As Ilan Goldenberg, Spencer Ackerman, and others have made clear, John McCain is very mixed up about the chronology of the Anbar awakening phenomenon. Specifically the fact that the troop surge occurred after the Awakening had already begun, something that makes McCain’s contention that “the surge… began the Anbar awakening” somewhat, shall we say, problematic.
It also gets the causation exactly wrong. As Colin Kahl writes in the current issue of Foreign Affairs, it wasn’t the promise to stay forever, but the credible threat of U.S. withdrawal that was fundamental to the Anbari sheikhs’ initial decision to ally with the U.S. against Al Qaeda in Iraq:
U.S. forces had to convince the Sunnis that they were not occupiers — that is, that they did not intend to stay forever. Here, growing opposition to the war in the United States and the Democratic takeover of both houses of Congress in the November 2006 elections were critical. Major General John Allen, the Marine Corps officer responsible for tribal engagement in Anbar in 2007, recently told me that among Sunni leaders, the Democratic victory and the rising pro-withdrawal sentiment “did not go unnoticed…. They talked about it all the time.”[…]
As Major Niel Smith, the operations officer at the U.S. Army and Marine Corps Counterinsurgency Center, and Colonel Sean MacFarland, the commander of U.S. forces in Ramadi during the pivotal period of the Awakening, wrote recently (pdf) in Military Review, “A growing concern that the U.S. would leave Iraq and leave the Sunnis defenseless against Al-Qaeda and Iranian-supported militias made these younger [tribal] leaders [who led the Awakening] open to our overtures.” In short, contrary to the Bush administration’s claims, the Awakening began before the surge and was driven in part by Democratic pressure to withdraw.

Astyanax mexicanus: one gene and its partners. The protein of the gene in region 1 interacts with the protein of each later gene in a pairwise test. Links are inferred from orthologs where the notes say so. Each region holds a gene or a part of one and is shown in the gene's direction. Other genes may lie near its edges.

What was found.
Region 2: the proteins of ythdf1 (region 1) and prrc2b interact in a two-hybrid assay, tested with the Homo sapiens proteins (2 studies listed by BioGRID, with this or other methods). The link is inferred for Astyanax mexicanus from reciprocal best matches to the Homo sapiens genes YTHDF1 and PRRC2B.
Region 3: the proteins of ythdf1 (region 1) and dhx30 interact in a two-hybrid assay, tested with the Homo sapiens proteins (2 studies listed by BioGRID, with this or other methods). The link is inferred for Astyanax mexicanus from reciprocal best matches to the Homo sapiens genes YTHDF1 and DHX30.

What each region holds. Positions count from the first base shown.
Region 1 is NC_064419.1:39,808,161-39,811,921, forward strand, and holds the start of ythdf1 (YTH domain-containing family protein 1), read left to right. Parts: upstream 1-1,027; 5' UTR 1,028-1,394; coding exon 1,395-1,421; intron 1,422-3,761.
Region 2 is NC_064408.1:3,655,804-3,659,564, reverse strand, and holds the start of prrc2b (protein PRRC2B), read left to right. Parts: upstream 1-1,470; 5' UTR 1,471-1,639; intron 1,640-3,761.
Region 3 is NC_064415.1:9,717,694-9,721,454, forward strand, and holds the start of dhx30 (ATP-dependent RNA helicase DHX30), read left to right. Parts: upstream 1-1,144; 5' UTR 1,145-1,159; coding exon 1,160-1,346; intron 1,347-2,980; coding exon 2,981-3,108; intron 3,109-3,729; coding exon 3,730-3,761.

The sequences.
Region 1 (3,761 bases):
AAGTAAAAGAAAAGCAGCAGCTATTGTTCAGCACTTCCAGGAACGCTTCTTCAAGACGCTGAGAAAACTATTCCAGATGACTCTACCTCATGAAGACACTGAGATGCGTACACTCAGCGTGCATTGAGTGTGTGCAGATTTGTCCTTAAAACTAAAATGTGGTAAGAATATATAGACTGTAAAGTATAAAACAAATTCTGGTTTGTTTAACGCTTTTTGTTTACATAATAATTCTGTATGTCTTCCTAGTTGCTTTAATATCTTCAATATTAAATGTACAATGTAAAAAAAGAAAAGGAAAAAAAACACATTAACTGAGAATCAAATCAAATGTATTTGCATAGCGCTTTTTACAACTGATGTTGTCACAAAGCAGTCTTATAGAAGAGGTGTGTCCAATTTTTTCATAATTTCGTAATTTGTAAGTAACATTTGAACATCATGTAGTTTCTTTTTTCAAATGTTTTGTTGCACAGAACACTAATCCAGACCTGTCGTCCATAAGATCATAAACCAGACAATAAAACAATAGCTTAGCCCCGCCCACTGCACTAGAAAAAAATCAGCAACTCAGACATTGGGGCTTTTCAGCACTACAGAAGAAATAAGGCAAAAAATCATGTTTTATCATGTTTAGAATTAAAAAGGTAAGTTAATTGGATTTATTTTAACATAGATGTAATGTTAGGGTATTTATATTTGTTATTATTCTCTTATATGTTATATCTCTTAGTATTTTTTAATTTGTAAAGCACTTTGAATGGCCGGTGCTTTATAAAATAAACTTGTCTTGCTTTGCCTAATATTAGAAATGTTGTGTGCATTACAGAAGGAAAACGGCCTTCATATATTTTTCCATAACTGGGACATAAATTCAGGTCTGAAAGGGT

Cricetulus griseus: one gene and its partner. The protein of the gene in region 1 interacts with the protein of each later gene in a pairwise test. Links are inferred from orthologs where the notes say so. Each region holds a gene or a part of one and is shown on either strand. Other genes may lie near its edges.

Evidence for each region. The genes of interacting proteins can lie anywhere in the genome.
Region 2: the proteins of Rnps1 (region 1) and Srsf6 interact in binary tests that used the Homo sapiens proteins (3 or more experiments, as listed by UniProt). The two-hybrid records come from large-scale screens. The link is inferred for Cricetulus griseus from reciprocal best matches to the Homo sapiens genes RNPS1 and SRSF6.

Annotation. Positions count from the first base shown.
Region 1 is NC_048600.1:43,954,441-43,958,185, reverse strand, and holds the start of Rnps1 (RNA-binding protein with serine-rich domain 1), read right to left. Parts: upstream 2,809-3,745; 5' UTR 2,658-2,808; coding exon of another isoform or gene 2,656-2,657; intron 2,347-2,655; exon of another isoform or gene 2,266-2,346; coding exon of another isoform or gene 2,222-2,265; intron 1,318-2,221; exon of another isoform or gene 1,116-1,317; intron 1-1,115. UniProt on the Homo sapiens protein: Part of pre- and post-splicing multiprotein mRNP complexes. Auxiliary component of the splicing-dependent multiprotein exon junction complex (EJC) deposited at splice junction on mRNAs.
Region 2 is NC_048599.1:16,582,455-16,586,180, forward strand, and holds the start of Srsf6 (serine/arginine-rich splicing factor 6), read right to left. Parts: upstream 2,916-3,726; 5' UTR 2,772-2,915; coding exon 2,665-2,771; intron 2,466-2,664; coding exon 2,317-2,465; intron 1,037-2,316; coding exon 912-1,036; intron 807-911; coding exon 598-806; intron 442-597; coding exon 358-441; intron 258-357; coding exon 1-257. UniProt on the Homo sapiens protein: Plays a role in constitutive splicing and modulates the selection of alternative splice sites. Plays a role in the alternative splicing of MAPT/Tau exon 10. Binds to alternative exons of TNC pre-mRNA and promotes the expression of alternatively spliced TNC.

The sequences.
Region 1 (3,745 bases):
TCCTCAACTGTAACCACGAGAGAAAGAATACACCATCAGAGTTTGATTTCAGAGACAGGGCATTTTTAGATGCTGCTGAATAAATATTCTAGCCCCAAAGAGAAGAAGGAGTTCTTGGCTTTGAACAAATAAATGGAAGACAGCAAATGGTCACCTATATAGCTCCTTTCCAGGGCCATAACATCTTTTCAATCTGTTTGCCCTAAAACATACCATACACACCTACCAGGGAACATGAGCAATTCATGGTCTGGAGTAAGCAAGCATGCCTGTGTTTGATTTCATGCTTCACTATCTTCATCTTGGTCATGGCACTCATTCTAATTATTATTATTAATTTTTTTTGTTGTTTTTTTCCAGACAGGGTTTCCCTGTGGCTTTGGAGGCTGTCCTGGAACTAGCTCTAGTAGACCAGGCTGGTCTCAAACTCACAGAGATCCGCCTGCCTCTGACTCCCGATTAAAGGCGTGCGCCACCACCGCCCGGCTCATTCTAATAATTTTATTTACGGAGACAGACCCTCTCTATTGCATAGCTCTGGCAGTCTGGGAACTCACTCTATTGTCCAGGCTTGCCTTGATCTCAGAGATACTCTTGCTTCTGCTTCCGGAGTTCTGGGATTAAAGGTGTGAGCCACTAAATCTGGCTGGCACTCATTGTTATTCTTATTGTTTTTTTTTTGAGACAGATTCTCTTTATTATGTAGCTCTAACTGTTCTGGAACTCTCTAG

It’s more than a little bizarre that McCain should demonstrate this sort of incoherence in regard to his marquee item. Kind of like Gary Rossington forgetting the wheedly-wheedly-wheedly high parts to the Free Bird solo.
But McCain has never evidenced much knowledge on the various factors that have contributed to the drop in violence in Iraq — the Awakening, the Sadr freeze, and the completion of sectarian cleansing — or the way that the surge worked to support, encourage, and consolidate these things. For McCain, it’s always been about more force. More troops, more arms, more ass-kicking. This is why his presentation on his website of the “McCain Surge” is so ridiculous: Even though McCain was calling for more troops as early as mid-2003, none of the phenomena which have fortuitously combined to drive down violence existed back then. But don’t bother McCain with such details.